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Portions of the main residence date from 1792. In 1908, after purchasing the property, the Tubbs brothers enclosed the porch, added windows, created an indoor plant space and a larger dining room.
In time, the entrance portico with features typical of early 20th century Colonial Revival design, was added. In the 1930’s the conservatory was added with decorative Moravian tiles – a gift of Henry Mercer, a family friend and tile manufacturer associated with the American Arts and Crafts movement.
The gardens were planned to align with the house. From the front door the eye is drawn to the beautiful wrought iron gate opening to the Cottage Garden and then beyond to the hillside and its changing colors. With the back door open, the eye is drawn down the center aisle of Pan’s Garden to the statue at the end. In this way, the house and landscape are integrated.
Myers Center / the Stone Barn
Straight ahead of the parking area: Constructed of local Roxbury Puddingstone circa 1790, this structure provides space for programs, meetings and rentals.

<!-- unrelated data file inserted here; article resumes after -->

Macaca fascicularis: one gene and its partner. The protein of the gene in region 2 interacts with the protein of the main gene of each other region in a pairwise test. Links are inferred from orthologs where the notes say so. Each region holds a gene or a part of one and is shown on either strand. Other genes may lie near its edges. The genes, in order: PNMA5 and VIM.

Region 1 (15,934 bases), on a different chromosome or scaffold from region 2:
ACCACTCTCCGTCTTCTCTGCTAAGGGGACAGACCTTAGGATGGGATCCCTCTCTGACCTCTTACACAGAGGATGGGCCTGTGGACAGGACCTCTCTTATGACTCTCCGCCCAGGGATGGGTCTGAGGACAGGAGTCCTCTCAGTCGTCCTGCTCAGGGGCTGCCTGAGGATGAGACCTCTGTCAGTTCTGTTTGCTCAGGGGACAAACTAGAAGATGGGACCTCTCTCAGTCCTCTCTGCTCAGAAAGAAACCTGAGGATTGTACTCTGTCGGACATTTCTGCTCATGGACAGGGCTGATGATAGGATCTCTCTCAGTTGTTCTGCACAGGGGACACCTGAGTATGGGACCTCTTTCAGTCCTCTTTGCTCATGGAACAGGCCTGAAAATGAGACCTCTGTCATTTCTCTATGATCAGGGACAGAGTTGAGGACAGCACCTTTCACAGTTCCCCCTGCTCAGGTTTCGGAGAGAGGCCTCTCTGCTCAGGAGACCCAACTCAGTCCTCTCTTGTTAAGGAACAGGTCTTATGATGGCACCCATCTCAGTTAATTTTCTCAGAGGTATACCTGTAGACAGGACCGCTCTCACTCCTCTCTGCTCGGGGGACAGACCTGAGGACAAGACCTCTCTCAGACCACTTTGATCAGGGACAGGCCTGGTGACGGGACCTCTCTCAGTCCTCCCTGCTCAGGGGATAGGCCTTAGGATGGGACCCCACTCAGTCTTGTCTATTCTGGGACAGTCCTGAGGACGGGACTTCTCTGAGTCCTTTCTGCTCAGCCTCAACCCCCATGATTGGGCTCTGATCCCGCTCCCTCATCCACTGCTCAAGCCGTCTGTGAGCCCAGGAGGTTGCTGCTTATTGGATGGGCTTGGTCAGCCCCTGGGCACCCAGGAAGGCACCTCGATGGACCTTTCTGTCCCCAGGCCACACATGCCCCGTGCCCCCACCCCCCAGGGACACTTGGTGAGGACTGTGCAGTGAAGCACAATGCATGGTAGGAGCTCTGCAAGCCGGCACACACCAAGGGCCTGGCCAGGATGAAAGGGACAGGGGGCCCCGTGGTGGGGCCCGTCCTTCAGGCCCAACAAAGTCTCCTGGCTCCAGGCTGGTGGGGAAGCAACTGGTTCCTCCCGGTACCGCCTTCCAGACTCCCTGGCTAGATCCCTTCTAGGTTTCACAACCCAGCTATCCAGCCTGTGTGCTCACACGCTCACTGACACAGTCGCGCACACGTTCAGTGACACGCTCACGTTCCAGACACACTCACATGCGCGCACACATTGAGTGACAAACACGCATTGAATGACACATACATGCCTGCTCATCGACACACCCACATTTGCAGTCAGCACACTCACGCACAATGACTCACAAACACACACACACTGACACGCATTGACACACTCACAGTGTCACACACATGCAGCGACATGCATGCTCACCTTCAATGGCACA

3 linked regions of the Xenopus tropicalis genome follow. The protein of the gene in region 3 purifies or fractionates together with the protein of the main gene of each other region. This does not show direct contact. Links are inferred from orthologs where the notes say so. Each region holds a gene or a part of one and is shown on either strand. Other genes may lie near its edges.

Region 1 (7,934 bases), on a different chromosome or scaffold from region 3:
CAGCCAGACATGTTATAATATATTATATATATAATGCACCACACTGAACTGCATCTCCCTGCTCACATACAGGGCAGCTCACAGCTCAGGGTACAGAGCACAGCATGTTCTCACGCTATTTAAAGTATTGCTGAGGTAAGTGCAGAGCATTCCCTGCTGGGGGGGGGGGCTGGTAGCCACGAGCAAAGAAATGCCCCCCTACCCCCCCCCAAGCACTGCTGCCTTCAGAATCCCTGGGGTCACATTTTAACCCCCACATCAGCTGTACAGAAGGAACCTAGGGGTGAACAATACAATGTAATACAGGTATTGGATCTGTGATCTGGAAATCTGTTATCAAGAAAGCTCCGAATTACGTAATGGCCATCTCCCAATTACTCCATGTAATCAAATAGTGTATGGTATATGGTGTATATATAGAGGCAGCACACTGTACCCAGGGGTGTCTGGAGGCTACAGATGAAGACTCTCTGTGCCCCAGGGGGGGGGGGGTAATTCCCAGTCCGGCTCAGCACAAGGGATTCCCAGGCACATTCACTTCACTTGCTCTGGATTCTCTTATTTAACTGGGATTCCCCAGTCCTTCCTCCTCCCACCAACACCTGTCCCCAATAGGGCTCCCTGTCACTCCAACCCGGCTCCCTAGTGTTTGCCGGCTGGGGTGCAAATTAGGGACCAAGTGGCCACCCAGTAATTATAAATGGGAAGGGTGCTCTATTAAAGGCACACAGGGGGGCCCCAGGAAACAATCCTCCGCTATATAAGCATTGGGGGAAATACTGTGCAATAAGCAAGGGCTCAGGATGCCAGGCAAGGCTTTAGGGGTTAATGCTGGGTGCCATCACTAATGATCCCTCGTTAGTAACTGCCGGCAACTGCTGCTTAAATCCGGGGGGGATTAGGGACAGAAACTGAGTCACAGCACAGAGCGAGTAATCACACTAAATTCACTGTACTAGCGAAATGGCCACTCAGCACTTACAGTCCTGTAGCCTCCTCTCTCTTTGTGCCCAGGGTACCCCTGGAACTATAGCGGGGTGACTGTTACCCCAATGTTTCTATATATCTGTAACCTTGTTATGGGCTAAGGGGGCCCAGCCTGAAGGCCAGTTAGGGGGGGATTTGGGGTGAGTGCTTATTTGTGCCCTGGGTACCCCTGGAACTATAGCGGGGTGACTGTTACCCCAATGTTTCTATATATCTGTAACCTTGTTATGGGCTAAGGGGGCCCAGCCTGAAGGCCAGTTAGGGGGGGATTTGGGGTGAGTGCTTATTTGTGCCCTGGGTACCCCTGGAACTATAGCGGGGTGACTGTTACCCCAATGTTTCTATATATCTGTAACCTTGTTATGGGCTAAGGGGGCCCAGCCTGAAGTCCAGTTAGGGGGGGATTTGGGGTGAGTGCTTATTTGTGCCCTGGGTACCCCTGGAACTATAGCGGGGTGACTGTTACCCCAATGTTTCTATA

Constructed in 2000 on the site of a former greenhouse, plants grown here are used throughout the Morris County Park Commission facilities. Mid/End March is the best time to see colorful pansies through the glass windows.
Shingle Barn (Public Restroom Located Here)
To your right by the wisteria arbor as you enter from the parking area. Originally used for livestock, this now serves as a maintenance and supply area.
Once used as a garage for farm equipment, modern landscaping and nursery equipment is now stored here. Just beyond is the “Hoop House” used as a plant nursery.
The Stone Cottage
Just past the Tubbs’ residence, another Puddingstone structure is on your right. A possible residence for farm laborers, its design includes some distinct Greek Revival features. On the corner is the NJ Champion Dawn Redwood.
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